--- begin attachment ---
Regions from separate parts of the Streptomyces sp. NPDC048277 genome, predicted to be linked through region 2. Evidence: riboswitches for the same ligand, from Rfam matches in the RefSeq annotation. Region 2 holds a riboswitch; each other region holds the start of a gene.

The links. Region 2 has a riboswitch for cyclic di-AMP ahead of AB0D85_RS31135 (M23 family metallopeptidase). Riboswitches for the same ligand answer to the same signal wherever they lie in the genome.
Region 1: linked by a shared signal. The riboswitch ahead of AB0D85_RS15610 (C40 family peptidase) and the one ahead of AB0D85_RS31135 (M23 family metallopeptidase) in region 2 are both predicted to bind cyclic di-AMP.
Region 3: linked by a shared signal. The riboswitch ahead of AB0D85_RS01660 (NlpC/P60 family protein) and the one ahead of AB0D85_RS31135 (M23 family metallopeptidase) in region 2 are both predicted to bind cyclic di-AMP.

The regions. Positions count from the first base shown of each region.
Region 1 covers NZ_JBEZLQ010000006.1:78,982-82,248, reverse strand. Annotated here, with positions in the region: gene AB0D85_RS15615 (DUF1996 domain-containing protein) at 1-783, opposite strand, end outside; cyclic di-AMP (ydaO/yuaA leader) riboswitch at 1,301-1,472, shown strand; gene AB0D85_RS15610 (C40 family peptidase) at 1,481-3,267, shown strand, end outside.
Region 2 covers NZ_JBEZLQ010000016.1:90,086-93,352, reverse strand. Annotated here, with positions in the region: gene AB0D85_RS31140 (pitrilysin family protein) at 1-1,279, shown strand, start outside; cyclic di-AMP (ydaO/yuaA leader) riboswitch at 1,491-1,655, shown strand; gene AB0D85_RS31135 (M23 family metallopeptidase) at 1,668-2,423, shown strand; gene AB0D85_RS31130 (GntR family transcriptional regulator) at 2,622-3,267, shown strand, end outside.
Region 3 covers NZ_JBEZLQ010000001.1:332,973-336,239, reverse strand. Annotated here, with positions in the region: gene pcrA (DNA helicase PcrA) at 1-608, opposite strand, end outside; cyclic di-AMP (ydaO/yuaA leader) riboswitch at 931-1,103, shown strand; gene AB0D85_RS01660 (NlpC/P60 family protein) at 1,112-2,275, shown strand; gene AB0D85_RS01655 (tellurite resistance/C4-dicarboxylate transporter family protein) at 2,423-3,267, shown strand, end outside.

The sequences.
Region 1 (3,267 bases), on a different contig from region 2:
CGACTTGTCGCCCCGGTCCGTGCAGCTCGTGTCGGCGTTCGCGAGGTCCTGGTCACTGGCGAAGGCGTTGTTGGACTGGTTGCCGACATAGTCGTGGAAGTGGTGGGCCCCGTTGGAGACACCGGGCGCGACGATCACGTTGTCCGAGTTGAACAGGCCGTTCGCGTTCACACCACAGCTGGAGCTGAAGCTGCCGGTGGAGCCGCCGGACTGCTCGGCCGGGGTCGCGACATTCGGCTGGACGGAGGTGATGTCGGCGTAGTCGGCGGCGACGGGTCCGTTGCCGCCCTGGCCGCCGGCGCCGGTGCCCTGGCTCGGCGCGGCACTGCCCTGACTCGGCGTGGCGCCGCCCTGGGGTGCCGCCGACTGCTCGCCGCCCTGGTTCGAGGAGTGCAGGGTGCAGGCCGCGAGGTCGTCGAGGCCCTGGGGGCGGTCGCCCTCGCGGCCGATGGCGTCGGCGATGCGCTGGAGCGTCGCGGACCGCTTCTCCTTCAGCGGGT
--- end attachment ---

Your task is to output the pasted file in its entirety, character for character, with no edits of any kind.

Regions from separate parts of the Streptomyces sp. NPDC048277 genome, predicted to be linked through region 2. Evidence: riboswitches for the same ligand, from Rfam matches in the RefSeq annotation. Region 2 holds a riboswitch; each other region holds the start of a gene.

The links. Region 2 has a riboswitch for cyclic di-AMP ahead of AB0D85_RS31135 (M23 family metallopeptidase). Riboswitches for the same ligand answer to the same signal wherever they lie in the genome.
Region 1: linked by a shared signal. The riboswitch ahead of AB0D85_RS15610 (C40 family peptidase) and the one ahead of AB0D85_RS31135 (M23 family metallopeptidase) in region 2 are both predicted to bind cyclic di-AMP.
Region 3: linked by a shared signal. The riboswitch ahead of AB0D85_RS01660 (NlpC/P60 family protein) and the one ahead of AB0D85_RS31135 (M23 family metallopeptidase) in region 2 are both predicted to bind cyclic di-AMP.

The regions. Positions count from the first base shown of each region.
Region 1 covers NZ_JBEZLQ010000006.1:78,982-82,248, reverse strand. Annotated here, with positions in the region: gene AB0D85_RS15615 (DUF1996 domain-containing protein) at 1-783, opposite strand, end outside; cyclic di-AMP (ydaO/yuaA leader) riboswitch at 1,301-1,472, shown strand; gene AB0D85_RS15610 (C40 family peptidase) at 1,481-3,267, shown strand, end outside.
Region 2 covers NZ_JBEZLQ010000016.1:90,086-93,352, reverse strand. Annotated here, with positions in the region: gene AB0D85_RS31140 (pitrilysin family protein) at 1-1,279, shown strand, start outside; cyclic di-AMP (ydaO/yuaA leader) riboswitch at 1,491-1,655, shown strand; gene AB0D85_RS31135 (M23 family metallopeptidase) at 1,668-2,423, shown strand; gene AB0D85_RS31130 (GntR family transcriptional regulator) at 2,622-3,267, shown strand, end outside.
Region 3 covers NZ_JBEZLQ010000001.1:332,973-336,239, reverse strand. Annotated here, with positions in the region: gene pcrA (DNA helicase PcrA) at 1-608, opposite strand, end outside; cyclic di-AMP (ydaO/yuaA leader) riboswitch at 931-1,103, shown strand; gene AB0D85_RS01660 (NlpC/P60 family protein) at 1,112-2,275, shown strand; gene AB0D85_RS01655 (tellurite resistance/C4-dicarboxylate transporter family protein) at 2,423-3,267, shown strand, end outside.

The sequences.
Region 1 (3,267 bases), on a different contig from region 2:
CGACTTGTCGCCCCGGTCCGTGCAGCTCGTGTCGGCGTTCGCGAGGTCCTGGTCACTGGCGAAGGCGTTGTTGGACTGGTTGCCGACATAGTCGTGGAAGTGGTGGGCCCCGTTGGAGACACCGGGCGCGACGATCACGTTGTCCGAGTTGAACAGGCCGTTCGCGTTCACACCACAGCTGGAGCTGAAGCTGCCGGTGGAGCCGCCGGACTGCTCGGCCGGGGTCGCGACATTCGGCTGGACGGAGGTGATGTCGGCGTAGTCGGCGGCGACGGGTCCGTTGCCGCCCTGGCCGCCGGCGCCGGTGCCCTGGCTCGGCGCGGCACTGCCCTGACTCGGCGTGGCGCCGCCCTGGGGTGCCGCCGACTGCTCGCCGCCCTGGTTCGAGGAGTGCAGGGTGCAGGCCGCGAGGTCGTCGAGGCCCTGGGGGCGGTCGCCCTCGCGGCCGATGGCGTCGGCGATGCGCTGGAGCGTCGCGGACCGCTTCTCCTTCAGCGGGT